What are some red flags in a college application that not many people talk about?

Red flags found in college applications?

Moderator Note: This might be useful to many students about to submit apps so it will be pinned for the next couple of months.

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Lots of good information in the pinned threads here: College Essays and Writing Help - College Confidential Forums

The word “diligent”, used by either the guidance counselor or the teachers. It’s perceived as a code for “grade grubber”. Also- a recommendation that notes punctuality, tidiness, etc. which is generally considered “filler” material when there isn’t something substantive to write about!


As discussed on another thread today, some schools literally flag any application where mental health problems/disorders are discussed in essays. The flagging means the app is read by more admissions people and/or discussed by committee in order to make an admission decision.


School related ECs that are not referenced by any recommender.


Poor spelling and grammar.


Supplemental essays that are very generic. If any other college’s name can be swapped in, the essay isn’t specific enough.


My “favorite” all-time diplomatic put down in a letter of recommendation would be this:

“No one would be better for your institution than Student X.”

Not from personal experience! :sweat_smile:

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I know these things happen, but if a teacher can’t give a positive rec they should decline when the student asks.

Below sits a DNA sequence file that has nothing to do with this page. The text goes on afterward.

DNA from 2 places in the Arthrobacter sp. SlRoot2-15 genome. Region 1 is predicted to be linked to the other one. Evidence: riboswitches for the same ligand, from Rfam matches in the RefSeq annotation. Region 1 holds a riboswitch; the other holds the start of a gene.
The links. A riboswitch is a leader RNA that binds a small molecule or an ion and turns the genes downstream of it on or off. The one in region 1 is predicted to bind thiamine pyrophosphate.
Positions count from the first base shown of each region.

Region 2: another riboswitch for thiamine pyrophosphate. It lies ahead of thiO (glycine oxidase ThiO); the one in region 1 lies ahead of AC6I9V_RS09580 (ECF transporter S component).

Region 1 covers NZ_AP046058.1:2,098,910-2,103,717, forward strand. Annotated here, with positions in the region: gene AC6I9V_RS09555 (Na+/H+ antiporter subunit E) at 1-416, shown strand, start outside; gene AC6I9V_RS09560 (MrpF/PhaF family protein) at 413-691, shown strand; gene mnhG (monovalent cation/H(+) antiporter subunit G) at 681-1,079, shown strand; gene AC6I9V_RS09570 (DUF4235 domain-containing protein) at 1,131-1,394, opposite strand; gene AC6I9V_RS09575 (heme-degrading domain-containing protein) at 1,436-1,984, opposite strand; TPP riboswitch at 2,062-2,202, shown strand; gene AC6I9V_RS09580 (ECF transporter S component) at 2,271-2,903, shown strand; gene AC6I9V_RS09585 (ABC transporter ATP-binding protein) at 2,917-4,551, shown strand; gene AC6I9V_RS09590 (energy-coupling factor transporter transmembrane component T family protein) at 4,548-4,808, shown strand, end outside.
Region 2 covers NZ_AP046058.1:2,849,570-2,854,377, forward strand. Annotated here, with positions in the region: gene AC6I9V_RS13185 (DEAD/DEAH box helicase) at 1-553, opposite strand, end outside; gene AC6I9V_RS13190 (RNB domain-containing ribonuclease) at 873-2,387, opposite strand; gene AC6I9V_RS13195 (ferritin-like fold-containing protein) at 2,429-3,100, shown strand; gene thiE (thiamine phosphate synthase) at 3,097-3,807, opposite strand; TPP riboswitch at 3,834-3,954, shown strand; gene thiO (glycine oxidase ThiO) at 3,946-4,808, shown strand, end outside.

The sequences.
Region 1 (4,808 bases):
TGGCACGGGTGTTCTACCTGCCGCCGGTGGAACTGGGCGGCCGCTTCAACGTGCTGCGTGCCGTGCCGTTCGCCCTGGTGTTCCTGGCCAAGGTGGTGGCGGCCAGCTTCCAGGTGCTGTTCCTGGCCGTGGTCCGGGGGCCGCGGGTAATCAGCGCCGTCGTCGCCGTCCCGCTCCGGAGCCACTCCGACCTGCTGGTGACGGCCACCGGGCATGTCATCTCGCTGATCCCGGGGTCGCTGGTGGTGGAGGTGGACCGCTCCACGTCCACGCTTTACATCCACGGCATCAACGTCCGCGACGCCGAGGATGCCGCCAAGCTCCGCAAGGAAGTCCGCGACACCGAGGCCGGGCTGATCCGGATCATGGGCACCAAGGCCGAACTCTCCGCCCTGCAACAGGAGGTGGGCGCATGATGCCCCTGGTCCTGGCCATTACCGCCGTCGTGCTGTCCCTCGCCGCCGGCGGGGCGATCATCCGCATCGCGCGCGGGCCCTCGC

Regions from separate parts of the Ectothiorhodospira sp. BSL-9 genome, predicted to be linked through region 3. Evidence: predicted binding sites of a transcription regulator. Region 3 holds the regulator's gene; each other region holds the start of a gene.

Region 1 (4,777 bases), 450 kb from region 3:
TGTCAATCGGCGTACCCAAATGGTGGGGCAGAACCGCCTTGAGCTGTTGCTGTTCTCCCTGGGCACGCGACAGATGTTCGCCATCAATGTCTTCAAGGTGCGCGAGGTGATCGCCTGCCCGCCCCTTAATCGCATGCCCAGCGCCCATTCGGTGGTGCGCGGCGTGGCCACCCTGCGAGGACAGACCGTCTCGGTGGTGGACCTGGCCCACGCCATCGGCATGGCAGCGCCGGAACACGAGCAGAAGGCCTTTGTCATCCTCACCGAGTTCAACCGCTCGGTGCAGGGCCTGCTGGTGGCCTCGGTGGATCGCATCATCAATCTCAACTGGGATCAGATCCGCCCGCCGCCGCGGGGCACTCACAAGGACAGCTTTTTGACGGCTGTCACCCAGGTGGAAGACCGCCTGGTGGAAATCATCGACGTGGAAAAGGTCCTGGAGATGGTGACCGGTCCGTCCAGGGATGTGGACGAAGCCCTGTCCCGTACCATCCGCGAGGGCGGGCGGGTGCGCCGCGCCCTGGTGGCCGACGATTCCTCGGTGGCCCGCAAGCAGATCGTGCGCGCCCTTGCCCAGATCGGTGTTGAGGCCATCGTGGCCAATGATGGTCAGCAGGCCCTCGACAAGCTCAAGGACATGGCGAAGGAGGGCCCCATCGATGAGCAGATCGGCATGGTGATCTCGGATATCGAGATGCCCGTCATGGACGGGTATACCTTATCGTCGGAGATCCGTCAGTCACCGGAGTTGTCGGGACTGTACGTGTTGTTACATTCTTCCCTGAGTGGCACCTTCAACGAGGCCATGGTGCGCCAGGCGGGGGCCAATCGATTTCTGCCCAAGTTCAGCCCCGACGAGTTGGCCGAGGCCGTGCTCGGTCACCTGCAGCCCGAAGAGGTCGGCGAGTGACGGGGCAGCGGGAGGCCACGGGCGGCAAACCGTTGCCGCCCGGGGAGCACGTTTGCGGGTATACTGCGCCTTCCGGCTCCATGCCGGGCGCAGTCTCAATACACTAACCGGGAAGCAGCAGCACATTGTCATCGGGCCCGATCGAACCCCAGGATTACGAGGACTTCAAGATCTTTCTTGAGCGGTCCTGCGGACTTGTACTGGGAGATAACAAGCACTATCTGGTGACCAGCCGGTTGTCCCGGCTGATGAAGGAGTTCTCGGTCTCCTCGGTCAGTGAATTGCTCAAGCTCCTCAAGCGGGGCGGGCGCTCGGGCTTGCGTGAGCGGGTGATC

I heard from someone who deals with admissions at one of the highly rejective universities people like to talk about on this site that they try pretty hard to screen out people who stress out about grades in high school.


A description of yourself that is not supported by the rest of the application. You describe yourself as charismatic, for example, and teachers describes you as very quiet…


How can they tell? I’m hoping that just getting good grades isn’t an indicator of this.

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I understand your point.
But there are kids going to under resourced public high schools where there are 2-3 counselors for 600 students and they don’t know any student personally unless they get into trouble. If they write generic sounding recommendations I would think it’s merely neutral - doesn’t help the applicant - but not necessarily a red flag.


I don’t read applications, so can’t be sure. I suspect grade anxiety seeps into essays and letters of recommendations. Grade inflation makes a high gpa nearly meaningless at many schools. I think the top programs are looking for the kids for whom the hs grades come without a lot of stress so they have an extra gear to use in college.


This is not that big of an issue at colleges with admissions that are not “holistic” or barely so.

On the topic of ECs: “Established a non-profit”


“I cannot recommend student X highly enough.”
“I can’t say enough good things about Student X”
“It’s rare to see work of Student X’s quality”


That’s true of course, but I was referring to ones that do look at ECs and where someone writes stuff like “founded the school’s first robotics club” - and neither the counselor nor teacher recommendations say anything about that.

Out of curiousity, why are these red flags? Obviously my student has no control over recommendations, so it’s of little use to be concerned about this particular aspect of her application. But I can’t understand why these sentences are red flags.


There’s an unseen ellipsis. E.g. It’s rare to see work of Student X’s quality…because it’s so crappy.


Some times teachers try to tell them to ask someone else in the nicest way possible, but the parents get involved or the student does not get the hint.